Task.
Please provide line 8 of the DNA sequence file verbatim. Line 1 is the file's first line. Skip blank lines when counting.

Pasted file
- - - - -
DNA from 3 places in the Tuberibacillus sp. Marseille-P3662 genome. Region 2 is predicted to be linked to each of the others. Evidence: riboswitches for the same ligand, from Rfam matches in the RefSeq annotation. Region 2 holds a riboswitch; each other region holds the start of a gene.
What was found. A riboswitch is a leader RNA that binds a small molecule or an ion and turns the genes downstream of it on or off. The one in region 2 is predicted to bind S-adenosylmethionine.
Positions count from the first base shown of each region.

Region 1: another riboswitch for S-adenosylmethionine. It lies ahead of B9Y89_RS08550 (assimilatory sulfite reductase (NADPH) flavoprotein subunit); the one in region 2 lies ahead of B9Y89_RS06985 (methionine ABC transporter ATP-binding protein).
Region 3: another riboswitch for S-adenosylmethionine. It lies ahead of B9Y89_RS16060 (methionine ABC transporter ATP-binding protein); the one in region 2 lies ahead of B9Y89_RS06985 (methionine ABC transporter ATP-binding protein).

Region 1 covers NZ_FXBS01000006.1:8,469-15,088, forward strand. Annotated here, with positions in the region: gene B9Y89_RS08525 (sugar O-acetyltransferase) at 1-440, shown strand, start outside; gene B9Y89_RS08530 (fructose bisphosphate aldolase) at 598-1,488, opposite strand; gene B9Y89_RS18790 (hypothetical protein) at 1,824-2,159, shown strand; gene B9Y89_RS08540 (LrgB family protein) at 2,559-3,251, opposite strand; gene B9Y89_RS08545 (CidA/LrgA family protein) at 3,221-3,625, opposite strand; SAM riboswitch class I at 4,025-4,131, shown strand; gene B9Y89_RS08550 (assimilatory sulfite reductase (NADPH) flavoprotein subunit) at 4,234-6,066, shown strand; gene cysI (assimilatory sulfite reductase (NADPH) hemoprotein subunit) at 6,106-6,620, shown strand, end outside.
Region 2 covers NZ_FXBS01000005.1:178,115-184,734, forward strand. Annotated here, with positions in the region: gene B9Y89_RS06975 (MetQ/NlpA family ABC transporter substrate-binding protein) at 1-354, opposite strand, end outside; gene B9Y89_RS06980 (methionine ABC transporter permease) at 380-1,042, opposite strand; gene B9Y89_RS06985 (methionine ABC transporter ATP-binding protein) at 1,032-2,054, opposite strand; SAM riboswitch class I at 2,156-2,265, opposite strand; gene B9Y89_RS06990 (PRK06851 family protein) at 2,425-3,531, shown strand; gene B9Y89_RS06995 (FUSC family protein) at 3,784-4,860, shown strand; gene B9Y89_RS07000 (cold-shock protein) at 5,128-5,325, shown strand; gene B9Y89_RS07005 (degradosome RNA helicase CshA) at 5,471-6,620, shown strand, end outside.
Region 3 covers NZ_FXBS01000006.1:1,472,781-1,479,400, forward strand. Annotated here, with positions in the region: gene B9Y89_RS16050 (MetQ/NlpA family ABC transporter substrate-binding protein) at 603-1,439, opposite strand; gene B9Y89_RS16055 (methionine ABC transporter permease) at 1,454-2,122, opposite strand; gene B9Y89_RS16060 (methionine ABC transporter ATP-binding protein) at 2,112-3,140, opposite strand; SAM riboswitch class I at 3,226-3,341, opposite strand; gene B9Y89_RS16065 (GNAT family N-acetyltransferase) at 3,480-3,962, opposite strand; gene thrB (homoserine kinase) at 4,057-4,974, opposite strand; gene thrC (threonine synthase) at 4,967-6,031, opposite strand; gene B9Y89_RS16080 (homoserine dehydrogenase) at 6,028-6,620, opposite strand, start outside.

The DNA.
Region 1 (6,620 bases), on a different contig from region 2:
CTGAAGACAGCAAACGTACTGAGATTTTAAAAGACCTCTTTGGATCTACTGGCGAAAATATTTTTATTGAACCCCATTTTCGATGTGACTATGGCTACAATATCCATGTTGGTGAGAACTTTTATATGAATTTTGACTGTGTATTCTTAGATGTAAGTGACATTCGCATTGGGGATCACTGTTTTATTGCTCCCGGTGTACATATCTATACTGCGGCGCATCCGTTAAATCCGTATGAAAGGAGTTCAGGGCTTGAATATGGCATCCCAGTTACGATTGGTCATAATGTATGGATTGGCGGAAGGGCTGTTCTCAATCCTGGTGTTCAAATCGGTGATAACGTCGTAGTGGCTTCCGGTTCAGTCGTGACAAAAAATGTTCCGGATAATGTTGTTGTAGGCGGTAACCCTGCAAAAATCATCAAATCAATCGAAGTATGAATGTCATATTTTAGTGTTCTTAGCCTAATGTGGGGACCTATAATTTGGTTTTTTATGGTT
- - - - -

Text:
Region 3 covers NZ_FXBS01000006.1:1,472,781-1,479,400, forward strand. Annotated here, with positions in the region: gene B9Y89_RS16050 (MetQ/NlpA family ABC transporter substrate-binding protein) at 603-1,439, opposite strand; gene B9Y89_RS16055 (methionine ABC transporter permease) at 1,454-2,122, opposite strand; gene B9Y89_RS16060 (methionine ABC transporter ATP-binding protein) at 2,112-3,140, opposite strand; SAM riboswitch class I at 3,226-3,341, opposite strand; gene B9Y89_RS16065 (GNAT family N-acetyltransferase) at 3,480-3,962, opposite strand; gene thrB (homoserine kinase) at 4,057-4,974, opposite strand; gene thrC (threonine synthase) at 4,967-6,031, opposite strand; gene B9Y89_RS16080 (homoserine dehydrogenase) at 6,028-6,620, opposite strand, start outside.